Virginia Tech shooting briefs
By Times wires
Published April 17, 2007
RECENT U.S. MASS MURDERS
The shootings Monday ranked as the worst in U.S. history, more deadly than Oct. 16, 1991, when George Hennard drove his pickup through a plate-glass window of a Luby's Cafeteria in Killeen, Texas, and fatally shot 23 people. He used his last bullet to kill himself as police closed in.
Other American mass shootings since 1990:
Dec. 26, 2000: Software tester Michael McDermott kills seven people at a Wakefield, Mass., Internet consulting company, Edgewater Technology Inc. Authorities say the shooting may have stemmed from an IRS order to seize part of his wages to repay back taxes.
Nov. 2, 1999: Copier repairman Byran Uyesugi, 40, fatally shoots seven people at Xerox Corp. in Honolulu. He is convicted and sentenced to life in prison.
July 29, 1999: Former day trader Mark Barton, 44, kills nine people and wounds 13 others in shootings at two Atlanta brokerage offices. He then commits suicide.
April 20, 1999: Eric Harris and Dylan Klebold, students at Columbine High School in Littleton, Colo., kill 12 students and a teacher and wound 23 before killing themselves.
June 18, 1990: Ten people are killed and four wounded by James Edward Pough, who shoots people at random in a General Motors Acceptance Corp. office before killing himself.
Britain: Early editions of Tuesday's London papers were dominated by huge headlines and photos. "Executed at Uni," said the Daily Mirror, using British slang for university. The Daily Mail's headline asked, "What price the right to bear arms?"
Canada: The story led the news throughout the day. But while Canada, which has strict gun controls, has long looked askance at the proliferation of guns in the United States, no sense of superiority was expressed. Canada has had five school shootings since 1975.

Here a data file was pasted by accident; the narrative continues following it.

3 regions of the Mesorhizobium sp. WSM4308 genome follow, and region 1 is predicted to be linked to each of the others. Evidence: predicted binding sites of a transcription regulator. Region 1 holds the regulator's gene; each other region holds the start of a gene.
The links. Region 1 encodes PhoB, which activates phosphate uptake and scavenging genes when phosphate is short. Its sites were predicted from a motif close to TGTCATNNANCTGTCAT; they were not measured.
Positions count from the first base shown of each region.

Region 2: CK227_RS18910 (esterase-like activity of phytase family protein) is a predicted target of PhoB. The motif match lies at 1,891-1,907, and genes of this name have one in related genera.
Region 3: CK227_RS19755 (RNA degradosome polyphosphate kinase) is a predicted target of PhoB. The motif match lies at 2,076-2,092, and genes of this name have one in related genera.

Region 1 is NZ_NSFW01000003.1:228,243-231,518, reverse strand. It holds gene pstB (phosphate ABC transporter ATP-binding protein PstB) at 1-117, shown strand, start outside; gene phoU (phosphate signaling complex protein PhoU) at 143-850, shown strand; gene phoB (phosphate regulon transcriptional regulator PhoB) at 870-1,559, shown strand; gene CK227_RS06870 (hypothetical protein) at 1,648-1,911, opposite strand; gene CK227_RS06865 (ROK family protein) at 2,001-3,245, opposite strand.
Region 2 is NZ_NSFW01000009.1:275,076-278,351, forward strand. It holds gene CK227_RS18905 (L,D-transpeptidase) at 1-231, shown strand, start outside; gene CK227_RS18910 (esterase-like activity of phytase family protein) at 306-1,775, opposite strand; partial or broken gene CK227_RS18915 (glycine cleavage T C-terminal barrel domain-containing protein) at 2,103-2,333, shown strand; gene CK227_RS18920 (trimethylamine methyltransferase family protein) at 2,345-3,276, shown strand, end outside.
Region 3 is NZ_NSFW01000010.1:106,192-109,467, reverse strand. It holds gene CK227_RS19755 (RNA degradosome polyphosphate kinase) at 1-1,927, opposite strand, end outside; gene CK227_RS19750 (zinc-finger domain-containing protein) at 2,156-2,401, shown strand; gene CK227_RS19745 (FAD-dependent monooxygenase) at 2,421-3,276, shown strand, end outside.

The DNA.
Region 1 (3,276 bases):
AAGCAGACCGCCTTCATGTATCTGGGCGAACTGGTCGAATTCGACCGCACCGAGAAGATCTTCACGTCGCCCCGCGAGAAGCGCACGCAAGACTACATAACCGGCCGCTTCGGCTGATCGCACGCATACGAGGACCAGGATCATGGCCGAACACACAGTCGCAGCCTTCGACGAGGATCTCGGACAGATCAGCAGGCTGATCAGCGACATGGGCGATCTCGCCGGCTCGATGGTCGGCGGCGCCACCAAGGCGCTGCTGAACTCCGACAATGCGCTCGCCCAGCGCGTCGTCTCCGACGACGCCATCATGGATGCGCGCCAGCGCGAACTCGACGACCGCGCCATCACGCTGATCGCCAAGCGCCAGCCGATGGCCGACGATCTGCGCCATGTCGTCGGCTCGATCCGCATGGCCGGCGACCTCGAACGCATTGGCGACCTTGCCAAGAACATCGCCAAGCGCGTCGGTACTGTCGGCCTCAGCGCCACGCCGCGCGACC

France: News of the shootings dominated the Web pages of every major newspaper. Bloggers blamed the tragedy on what they called lax American rules on gun ownership.
Colombia: In the close American ally notorious for its political violence, the Web site of the country's biggest newspaper, El Tiempo, had by midafternoon posted six stories on the shootings.
Iraq: Television networks broadcast news of the shootings in brief bulletins at the top of each hour Monday, but devoted most of their airtime to stories closer to home - the resignations of Cabinet ministers loyal to Shiite cleric Muqtada al-Sadr, the crisis in Darfur and bombings in Algeria.
AT VIRGINIA TECH
Too much like Day 1
Monday was the second time in a year officials have locked down the campus. In August, an escaped jail inmate shot and killed a deputy sheriff and a security guard at a nearby hospital before the police caught him in the woods near the university. The capture ended a manhunt that led to the cancellation of the first day of classes and shut down most businesses in Blacksburg. The suspect, William Morva, faces capital murder charges.
Virginia Tech will remain closed today, it reported on its Web site (www.vt.edu). A public gathering will be held at Cassell Coliseum at 2 p.m. Parents with concerns are asked to call the Dean of Students Office at (540) 231-3787.
Associated Press, Washington Post, New York Times